While the bones are no longer considered useful, they were quite an innovation for the times—like a basic calculator. Napier’s bones are also known as Napier’s rods, which is a more accurate description. Before Napier’s tables could be mass produced and printed, his bones were physical rods, with the highest quality rods made out of ivory (which is why they are now called his bones).

The significance of his logarithms cannot be argued. Although the calculator also takes care of this function now, the logarithm greatly changed the lives of astronomers in Napier’s time.

“The logarithms developed by Napier allowed Johannes Kepler to more easily see the patterns hidden in Tycho Brahe’s data and thus to formulate Kepler’s three laws of planetary motion,” said Caulfield. “Later, Pierre-Simon Laplace, who lived in the late eighteenth and early nineteenth centuries, said that Napier ‘by shortening the labors doubled the life of the astronomer.’”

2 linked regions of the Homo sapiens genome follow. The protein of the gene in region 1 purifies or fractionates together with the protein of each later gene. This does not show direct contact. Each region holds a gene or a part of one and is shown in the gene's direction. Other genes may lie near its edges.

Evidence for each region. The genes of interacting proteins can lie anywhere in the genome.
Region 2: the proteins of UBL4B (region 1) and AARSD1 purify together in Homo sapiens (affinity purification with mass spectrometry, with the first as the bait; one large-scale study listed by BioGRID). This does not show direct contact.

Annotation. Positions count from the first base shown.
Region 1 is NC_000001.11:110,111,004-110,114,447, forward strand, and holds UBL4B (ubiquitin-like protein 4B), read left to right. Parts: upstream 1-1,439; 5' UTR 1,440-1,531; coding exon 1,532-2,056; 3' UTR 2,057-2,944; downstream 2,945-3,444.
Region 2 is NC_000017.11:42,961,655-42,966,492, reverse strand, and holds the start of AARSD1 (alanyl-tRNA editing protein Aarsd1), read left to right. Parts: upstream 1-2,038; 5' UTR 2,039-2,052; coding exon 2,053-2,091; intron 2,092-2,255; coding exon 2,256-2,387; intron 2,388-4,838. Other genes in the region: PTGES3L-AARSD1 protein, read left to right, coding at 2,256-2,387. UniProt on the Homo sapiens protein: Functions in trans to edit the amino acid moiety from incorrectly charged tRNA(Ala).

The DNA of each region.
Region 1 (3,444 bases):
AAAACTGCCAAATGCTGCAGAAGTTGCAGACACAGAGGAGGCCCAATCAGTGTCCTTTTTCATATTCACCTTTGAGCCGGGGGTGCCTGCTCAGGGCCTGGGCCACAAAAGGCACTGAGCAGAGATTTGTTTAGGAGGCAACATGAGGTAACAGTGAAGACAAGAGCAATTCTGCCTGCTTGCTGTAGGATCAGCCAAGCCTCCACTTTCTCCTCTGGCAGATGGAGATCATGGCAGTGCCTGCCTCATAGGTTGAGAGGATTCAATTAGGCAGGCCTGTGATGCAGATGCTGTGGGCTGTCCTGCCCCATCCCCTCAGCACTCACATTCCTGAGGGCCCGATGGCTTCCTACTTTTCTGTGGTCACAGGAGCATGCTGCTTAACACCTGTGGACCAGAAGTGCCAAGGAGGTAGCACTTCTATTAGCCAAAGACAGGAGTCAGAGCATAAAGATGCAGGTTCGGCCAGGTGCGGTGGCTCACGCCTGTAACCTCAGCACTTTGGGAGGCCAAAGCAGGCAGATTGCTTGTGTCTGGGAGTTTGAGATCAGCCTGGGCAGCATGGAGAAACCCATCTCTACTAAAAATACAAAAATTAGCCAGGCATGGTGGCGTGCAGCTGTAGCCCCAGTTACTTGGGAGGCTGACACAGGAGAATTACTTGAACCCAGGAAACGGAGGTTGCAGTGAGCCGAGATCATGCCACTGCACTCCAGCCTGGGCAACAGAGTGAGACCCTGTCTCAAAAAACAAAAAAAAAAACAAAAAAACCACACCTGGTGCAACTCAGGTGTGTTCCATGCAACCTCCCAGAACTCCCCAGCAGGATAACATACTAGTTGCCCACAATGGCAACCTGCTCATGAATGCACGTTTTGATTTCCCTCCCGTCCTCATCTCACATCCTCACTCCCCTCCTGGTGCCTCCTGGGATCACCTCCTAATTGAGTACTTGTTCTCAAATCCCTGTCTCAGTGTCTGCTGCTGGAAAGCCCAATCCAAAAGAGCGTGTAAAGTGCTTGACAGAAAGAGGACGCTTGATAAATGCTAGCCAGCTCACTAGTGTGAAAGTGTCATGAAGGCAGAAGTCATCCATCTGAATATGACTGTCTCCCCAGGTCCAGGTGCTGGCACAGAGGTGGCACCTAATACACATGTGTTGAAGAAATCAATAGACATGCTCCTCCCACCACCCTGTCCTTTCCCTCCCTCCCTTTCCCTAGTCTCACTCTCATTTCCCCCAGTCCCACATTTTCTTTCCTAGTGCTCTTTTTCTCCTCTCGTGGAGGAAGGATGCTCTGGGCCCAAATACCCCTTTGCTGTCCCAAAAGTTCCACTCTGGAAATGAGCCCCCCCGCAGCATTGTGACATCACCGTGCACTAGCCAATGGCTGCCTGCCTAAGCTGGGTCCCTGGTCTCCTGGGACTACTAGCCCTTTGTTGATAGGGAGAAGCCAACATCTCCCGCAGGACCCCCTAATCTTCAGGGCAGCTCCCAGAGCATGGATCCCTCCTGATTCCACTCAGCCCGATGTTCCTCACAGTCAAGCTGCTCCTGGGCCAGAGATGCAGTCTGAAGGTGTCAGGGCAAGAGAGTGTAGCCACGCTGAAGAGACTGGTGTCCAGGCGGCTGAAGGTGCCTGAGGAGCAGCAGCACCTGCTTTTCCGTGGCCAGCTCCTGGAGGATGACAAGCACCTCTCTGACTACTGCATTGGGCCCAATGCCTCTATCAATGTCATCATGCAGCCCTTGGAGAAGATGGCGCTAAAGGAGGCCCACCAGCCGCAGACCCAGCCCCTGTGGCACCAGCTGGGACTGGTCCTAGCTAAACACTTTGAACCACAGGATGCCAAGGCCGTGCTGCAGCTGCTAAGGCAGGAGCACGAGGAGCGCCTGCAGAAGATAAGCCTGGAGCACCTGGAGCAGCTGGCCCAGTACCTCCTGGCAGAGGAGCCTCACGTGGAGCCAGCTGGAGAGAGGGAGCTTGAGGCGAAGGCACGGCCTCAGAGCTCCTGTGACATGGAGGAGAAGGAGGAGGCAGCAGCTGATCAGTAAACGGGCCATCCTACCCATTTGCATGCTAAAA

Thanks to their physical rods and handwritten tables, Napier’s bones could be used to perform addition and subtraction, long before the invention of calculators. (courtesy of the Science Museum, South Kensington, London)

Influential Works By John Napier

• A Plaine Discovery of the Whole Revelation of St. John, 1593: outlining the problems with the Catholic church, portraying Pope Clement VIII as the Anti-Christ and predicting the end of the world

• Mirifici logarithmorum canonis descriptio (The Description of the Wonderful Canon of Logarithms), 1614: explained and provided 90 pages of tables for calculating logarithms

Rabdologiæ seu Numerationis per Virgulas libri duo (Study of Divining Rods), 1617: outlined three devices to reduce timely arithmetic calculations—including Napier’s bones

• Mirifici logarithmorum canonis constructio (The Construction of the Wonderful Canon of Logarithms), 1619: Written before he Descripto but published after his death by his son Robert

• De Arte Logistica, 1839: An incomplete work on arithmetic and algebra, originally written in the early 1590s